Soil scientists and agronomists who criticise the Albrecht system of soil mineral balancing speak of the ‘calcium/magnesium ratio myth’ – and they’re right. There is a myth. But it exists only in their minds and is due to their misunderstanding the ideas of Professor William Albrecht. Neal Kinsey, author of Hands-on Agronomy, was Prof Albrecht’s last student before he retired. Since then, Neal has worked with farmers all over the world to successfully apply the Albrecht principles.
I’ve attended three of Neal’s advanced courses, one in Australia, one in the US and one in South Africa. He has also visited SA seven times in the past 12 years to conduct courses and give talks at biological farming forums. The point I want to make is that I’ve never heard him refer to the ‘calcium:magnesium ratio’.
Albrecht specified the ideal amount of calcium and magnesium required to create a healthy soil. This amount is best expressed in terms of the percentage of these positively-charged minerals which attach themselves to the negative charges on soil colloids. This is the base saturation (BS) level. For loam and clay soils, Albrecht recommends that 68% of the total negative charges should be saturated with calcium and 12% with magnesium. Note that 68% + 12% = 80%.
The remaining 20% should be saturated with potassium, sodium, hydrogen (required for acidity) as well as copper, zinc, manganese, iron, aluminium and other positively charge trace elements. For sandy soils, Prof Albrecht prescribed a range of calcium and magnesium base saturations, depending on how sandy the soil is.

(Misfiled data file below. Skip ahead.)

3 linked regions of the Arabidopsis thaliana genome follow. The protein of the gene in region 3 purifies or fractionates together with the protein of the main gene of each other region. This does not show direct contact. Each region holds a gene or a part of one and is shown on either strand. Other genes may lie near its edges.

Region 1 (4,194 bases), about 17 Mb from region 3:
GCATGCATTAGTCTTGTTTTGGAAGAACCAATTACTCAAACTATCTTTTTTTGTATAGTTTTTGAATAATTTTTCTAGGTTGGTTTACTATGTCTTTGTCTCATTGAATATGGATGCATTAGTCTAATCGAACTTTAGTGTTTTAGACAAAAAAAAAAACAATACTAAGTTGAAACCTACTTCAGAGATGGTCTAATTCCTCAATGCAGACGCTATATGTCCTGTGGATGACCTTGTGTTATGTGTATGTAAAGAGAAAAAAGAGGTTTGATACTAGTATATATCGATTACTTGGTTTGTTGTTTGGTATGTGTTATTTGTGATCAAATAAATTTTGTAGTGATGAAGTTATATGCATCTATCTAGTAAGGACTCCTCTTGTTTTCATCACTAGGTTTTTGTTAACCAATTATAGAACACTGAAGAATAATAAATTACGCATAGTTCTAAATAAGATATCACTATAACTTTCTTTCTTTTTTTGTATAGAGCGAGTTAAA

I won’t delve into this now as I need to make the point that using ratios to analyse or predict soil fertility can be horrendously misleading. Now, as noted, the ideal calcium and magnesium BS levels for loam and clay soils are 68% and 12% respectively. As can be seen in Table 1 the ratio of Ca to Mg works out to 5:7 in this specific case, which is ideal.
But what happens where dolomitic lime has been over-applied to such an extent that the Ca and Mg BS levels increase to 80% and 14% respectively? The ratio still works out to 5:7, but the soil’s productive capacity has been seriously compromised – and crop yields will drop for a range of reasons. The most obvious of these is that calcium and magnesium will now saturate 94% of the negative charges on the soil colloid, leaving only 6% for all the other important plant nutrients. Said in another way, an excess of calcium will limit plant uptake of all other essential minerals.
What happens when there’s a major shortage of calcium and magnesium – when the base saturations are, say 40% and 7%? Once again, the ratio is 5:7, but this soil will have an extremely low level of productivity. Apart from having far too little calcium, which will restrict plant productivity, the major problem is the very low magnesium level. Magnesium is the heart of chlorophyll, where solar energy is bound out of carbon dioxide, air and water – certainly, the cheapest and most productive power station in the world!
Albrecht revealed that, as soon as Mg BS% drops below 11%, plants start running out of energy; at 7%, the leaf ‘power station’ can’t meet plant demands. It should now be obvious that it’s sheer folly to either predict or analyse crop yields based on a nebulous ‘calcium:magnesium ratio’, never mind the absurdity of using it to discredit the Albrecht system.
John Fair is a leading expert on pastures. He heads up Fair’s Biofarm Assist, and can be contacted on 058 622 3585 or [email protected].